Landscaping the body: Anatomical-geographical bawdy in Aristophanes and Shakespeare, and politically incorrect humour

Francois Pauw


In this article two bawdy passages are compared. In Aristophanes’ Lysistrata, Athenian and Spartan negotiators, driven to a state of desperation by their women’s sex-strike, map out their respective sexo-territorial demands on the sexy body of the personified Reconciliation. In Shakespeare’s The comedy of errors, again, Dromio of Syracuse is trying to escape from the rotund kitchen maid Nell, who believes that he is her husband, Dromio of Ephesus. In both passages a woman’s body is imagined as a geopolitical entity to be mapped out by men. Thus, geographical allusions occur which ostensibly denote real contemporary geopolitical entities in 411 BC or AD 1592, but often connote allusions, some of them obscene, to female body parts.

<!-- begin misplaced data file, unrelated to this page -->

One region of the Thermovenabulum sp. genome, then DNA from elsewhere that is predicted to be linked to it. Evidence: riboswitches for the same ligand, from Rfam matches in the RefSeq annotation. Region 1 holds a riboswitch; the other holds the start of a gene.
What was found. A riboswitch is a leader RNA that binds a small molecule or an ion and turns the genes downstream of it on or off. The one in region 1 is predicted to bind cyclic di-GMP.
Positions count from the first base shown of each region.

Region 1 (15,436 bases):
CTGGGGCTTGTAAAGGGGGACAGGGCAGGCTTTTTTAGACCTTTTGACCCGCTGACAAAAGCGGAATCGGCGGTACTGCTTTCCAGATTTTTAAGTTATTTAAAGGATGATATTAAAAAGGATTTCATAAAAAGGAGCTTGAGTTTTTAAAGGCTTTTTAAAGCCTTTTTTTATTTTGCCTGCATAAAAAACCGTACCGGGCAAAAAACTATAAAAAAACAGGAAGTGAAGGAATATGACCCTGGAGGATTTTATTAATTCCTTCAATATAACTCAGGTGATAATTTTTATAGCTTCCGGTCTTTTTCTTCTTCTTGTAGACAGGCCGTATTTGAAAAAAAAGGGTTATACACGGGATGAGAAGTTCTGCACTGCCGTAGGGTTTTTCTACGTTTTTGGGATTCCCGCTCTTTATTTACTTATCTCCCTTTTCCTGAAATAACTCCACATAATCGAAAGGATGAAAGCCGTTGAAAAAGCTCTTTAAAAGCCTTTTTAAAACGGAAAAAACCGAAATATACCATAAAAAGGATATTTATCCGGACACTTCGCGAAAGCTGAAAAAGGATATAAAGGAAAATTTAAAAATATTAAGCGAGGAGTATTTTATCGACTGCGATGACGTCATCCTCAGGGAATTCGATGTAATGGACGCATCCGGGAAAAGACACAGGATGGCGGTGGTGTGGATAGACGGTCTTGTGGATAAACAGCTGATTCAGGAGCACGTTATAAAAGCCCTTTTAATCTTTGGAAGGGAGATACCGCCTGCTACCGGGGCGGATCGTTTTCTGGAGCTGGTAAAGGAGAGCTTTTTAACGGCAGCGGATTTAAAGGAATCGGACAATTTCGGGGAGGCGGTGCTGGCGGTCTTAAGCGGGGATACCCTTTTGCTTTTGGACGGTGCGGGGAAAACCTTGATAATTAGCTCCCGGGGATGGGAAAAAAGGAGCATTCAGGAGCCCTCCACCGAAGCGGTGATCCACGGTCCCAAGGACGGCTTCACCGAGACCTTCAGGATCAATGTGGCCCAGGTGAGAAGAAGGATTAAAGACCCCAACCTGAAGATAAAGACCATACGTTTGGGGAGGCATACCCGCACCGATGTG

In taking issue with the interpretation that real women are debased by the depiction of fictional women in these passages, I base my arguments on (i) the underrated positive function of humour; (ii) the generic function of comedy; (iii) the illusionary nature of dramatic representation; (iv) the carnivalesque; and (v) the probable composition of the audience.

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ISSN 2079-2883 (online); ISSN 0303-1896 (print)

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